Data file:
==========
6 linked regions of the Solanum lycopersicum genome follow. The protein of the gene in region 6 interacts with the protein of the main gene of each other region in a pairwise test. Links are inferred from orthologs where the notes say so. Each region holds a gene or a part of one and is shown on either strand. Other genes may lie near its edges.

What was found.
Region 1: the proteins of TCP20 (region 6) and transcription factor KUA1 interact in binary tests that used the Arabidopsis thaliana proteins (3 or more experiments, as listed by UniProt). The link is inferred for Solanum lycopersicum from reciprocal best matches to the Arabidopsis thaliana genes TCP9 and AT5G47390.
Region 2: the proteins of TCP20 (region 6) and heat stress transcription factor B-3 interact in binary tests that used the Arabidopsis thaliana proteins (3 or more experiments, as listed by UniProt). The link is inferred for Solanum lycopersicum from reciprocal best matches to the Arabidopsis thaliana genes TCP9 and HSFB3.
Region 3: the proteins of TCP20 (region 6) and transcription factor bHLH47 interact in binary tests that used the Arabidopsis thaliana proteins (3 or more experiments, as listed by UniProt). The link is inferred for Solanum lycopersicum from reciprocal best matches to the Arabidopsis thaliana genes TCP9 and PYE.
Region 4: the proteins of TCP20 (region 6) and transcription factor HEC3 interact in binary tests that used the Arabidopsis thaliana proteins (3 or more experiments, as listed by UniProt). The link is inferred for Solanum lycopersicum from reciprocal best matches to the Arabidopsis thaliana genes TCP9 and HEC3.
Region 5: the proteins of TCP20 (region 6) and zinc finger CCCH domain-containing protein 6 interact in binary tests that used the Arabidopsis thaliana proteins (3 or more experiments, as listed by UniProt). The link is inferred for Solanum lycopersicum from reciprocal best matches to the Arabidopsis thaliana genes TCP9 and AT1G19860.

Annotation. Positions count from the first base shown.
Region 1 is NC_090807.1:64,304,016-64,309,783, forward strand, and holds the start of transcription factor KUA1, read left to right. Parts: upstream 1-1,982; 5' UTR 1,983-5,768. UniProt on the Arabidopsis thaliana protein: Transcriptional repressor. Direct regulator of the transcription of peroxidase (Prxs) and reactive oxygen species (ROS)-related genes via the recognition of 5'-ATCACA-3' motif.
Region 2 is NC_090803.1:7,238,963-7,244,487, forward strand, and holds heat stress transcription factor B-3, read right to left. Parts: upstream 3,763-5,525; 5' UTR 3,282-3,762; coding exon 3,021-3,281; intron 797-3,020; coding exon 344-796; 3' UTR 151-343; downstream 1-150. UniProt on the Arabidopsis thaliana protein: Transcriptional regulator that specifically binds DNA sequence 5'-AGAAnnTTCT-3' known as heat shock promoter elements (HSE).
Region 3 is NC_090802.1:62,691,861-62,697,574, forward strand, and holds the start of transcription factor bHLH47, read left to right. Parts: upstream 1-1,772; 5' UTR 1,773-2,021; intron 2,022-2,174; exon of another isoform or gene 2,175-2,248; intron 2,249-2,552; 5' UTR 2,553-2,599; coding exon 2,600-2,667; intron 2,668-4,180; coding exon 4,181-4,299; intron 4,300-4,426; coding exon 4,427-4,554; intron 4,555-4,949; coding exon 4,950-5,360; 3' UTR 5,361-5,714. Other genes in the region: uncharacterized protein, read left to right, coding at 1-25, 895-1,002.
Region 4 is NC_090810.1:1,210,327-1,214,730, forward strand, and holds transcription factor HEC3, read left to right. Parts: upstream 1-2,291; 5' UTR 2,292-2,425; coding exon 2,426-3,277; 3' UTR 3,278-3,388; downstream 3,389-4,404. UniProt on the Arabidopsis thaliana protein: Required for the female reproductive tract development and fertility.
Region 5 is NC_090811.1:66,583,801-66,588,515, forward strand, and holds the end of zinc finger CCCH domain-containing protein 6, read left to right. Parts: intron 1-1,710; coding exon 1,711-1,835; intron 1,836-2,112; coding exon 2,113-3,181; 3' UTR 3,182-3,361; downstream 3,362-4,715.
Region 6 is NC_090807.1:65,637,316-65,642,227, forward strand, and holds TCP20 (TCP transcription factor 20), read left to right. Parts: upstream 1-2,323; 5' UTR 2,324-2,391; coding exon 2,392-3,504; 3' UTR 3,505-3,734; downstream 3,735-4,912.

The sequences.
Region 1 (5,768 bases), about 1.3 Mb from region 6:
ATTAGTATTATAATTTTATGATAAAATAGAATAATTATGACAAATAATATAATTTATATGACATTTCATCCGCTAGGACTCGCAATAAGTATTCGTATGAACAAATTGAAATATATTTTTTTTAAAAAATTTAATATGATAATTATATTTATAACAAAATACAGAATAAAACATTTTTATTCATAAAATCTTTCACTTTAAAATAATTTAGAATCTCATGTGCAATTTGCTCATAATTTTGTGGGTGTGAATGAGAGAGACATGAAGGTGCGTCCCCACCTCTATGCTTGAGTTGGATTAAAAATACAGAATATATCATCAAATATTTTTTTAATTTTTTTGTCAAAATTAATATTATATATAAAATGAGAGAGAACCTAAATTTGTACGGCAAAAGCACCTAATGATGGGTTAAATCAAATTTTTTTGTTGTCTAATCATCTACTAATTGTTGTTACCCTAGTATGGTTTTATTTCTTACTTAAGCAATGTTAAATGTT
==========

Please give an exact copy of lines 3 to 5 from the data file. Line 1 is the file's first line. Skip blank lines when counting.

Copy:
Region 1: the proteins of TCP20 (region 6) and transcription factor KUA1 interact in binary tests that used the Arabidopsis thaliana proteins (3 or more experiments, as listed by UniProt). The link is inferred for Solanum lycopersicum from reciprocal best matches to the Arabidopsis thaliana genes TCP9 and AT5G47390.
Region 2: the proteins of TCP20 (region 6) and heat stress transcription factor B-3 interact in binary tests that used the Arabidopsis thaliana proteins (3 or more experiments, as listed by UniProt). The link is inferred for Solanum lycopersicum from reciprocal best matches to the Arabidopsis thaliana genes TCP9 and HSFB3.
Region 3: the proteins of TCP20 (region 6) and transcription factor bHLH47 interact in binary tests that used the Arabidopsis thaliana proteins (3 or more experiments, as listed by UniProt). The link is inferred for Solanum lycopersicum from reciprocal best matches to the Arabidopsis thaliana genes TCP9 and PYE.